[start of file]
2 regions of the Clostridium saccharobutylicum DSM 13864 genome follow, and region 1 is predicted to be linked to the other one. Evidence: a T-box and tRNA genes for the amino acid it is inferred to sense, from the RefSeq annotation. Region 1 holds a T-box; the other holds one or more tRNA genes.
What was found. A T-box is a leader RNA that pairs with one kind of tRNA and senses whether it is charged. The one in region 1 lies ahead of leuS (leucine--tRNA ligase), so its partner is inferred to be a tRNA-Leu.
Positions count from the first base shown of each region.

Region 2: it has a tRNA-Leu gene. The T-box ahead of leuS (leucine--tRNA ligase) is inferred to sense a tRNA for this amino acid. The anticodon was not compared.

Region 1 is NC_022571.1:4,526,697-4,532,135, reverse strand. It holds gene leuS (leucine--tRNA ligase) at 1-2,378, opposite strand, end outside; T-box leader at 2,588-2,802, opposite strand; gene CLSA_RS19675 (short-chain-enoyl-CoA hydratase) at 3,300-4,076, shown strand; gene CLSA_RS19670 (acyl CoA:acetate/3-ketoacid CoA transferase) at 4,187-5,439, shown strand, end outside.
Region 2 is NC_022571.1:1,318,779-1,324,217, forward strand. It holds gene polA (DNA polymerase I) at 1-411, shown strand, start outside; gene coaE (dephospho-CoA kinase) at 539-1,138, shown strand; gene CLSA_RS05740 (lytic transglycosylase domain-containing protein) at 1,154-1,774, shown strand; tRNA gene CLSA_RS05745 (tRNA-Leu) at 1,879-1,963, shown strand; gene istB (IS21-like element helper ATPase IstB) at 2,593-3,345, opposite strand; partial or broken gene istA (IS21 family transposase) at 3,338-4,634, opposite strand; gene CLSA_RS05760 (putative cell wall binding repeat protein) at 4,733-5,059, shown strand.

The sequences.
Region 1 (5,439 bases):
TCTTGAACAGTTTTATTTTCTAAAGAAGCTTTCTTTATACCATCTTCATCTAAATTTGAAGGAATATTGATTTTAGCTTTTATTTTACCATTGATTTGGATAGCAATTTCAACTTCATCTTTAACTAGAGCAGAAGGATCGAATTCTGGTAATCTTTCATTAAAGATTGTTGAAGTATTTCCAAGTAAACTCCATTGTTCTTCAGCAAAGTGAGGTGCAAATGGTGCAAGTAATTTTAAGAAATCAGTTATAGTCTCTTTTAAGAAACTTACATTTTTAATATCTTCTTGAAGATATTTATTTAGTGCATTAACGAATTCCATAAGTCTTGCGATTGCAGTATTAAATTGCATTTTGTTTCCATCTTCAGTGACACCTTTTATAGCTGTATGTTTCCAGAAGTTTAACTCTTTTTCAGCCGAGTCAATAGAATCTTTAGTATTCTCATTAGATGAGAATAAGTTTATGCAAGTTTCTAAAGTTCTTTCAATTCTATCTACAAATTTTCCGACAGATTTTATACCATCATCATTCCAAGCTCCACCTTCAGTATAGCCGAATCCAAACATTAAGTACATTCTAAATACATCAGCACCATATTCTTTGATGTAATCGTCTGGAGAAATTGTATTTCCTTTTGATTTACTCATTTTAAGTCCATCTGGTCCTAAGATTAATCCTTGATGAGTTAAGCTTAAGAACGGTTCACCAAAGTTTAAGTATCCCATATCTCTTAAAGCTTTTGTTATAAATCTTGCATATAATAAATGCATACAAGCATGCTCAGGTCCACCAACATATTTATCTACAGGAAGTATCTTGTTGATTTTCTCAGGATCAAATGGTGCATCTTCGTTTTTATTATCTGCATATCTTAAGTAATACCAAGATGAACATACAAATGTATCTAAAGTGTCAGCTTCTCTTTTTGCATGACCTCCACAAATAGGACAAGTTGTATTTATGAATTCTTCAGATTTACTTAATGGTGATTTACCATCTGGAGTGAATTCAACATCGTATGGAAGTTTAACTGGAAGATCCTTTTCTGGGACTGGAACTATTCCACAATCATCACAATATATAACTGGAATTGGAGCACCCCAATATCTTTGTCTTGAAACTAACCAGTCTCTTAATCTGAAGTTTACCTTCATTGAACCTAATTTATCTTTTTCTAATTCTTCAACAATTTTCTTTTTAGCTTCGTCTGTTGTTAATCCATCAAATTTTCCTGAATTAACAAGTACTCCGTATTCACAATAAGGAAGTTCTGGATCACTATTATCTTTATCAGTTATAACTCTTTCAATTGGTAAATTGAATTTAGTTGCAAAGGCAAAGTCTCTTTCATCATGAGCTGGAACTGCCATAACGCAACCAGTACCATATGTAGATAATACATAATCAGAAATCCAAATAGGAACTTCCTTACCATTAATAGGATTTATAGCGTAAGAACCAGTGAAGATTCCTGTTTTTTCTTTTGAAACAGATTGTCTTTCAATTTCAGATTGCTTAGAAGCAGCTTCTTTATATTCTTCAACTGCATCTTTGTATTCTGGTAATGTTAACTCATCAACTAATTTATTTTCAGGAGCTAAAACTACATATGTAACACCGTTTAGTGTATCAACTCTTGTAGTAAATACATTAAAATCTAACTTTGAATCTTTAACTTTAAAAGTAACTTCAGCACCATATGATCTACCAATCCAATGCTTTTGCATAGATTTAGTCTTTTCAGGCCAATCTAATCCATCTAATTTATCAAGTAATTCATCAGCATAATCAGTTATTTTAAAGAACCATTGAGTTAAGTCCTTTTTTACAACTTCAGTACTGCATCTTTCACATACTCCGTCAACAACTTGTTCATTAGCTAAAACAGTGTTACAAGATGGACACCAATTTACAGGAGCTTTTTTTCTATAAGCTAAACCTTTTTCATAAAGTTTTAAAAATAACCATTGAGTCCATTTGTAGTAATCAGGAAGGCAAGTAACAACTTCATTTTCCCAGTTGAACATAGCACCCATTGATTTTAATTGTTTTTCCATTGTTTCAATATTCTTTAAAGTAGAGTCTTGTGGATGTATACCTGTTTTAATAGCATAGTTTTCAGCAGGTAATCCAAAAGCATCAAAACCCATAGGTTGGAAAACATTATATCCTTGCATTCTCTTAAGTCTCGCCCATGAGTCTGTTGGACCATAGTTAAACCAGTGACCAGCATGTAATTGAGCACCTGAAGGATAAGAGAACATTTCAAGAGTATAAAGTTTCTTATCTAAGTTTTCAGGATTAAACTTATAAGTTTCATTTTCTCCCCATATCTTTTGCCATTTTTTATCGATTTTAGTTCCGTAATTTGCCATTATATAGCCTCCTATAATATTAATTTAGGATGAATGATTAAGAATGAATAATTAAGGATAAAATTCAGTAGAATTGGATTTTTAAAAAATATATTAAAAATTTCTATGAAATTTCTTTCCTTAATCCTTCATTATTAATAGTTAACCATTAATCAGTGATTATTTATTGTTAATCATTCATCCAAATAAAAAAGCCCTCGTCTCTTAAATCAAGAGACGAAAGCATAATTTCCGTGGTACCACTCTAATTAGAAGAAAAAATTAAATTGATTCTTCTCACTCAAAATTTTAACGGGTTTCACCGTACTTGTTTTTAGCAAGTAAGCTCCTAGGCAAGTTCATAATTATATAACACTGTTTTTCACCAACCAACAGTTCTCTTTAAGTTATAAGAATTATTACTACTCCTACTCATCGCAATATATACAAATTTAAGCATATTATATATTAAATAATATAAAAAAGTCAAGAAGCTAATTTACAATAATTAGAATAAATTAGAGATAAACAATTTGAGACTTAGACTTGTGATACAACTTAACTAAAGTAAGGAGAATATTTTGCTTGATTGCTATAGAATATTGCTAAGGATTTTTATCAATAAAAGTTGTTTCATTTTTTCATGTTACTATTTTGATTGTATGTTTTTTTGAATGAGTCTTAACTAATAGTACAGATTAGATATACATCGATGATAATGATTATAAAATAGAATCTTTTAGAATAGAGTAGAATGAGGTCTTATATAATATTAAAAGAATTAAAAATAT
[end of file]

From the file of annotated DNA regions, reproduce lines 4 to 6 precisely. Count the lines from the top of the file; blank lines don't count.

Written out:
Region 2: it has a tRNA-Leu gene. The T-box ahead of leuS (leucine--tRNA ligase) is inferred to sense a tRNA for this amino acid. The anticodon was not compared.

Region 1 is NC_022571.1:4,526,697-4,532,135, reverse strand. It holds gene leuS (leucine--tRNA ligase) at 1-2,378, opposite strand, end outside; T-box leader at 2,588-2,802, opposite strand; gene CLSA_RS19675 (short-chain-enoyl-CoA hydratase) at 3,300-4,076, shown strand; gene CLSA_RS19670 (acyl CoA:acetate/3-ketoacid CoA transferase) at 4,187-5,439, shown strand, end outside.
Region 2 is NC_022571.1:1,318,779-1,324,217, forward strand. It holds gene polA (DNA polymerase I) at 1-411, shown strand, start outside; gene coaE (dephospho-CoA kinase) at 539-1,138, shown strand; gene CLSA_RS05740 (lytic transglycosylase domain-containing protein) at 1,154-1,774, shown strand; tRNA gene CLSA_RS05745 (tRNA-Leu) at 1,879-1,963, shown strand; gene istB (IS21-like element helper ATPase IstB) at 2,593-3,345, opposite strand; partial or broken gene istA (IS21 family transposase) at 3,338-4,634, opposite strand; gene CLSA_RS05760 (putative cell wall binding repeat protein) at 4,733-5,059, shown strand.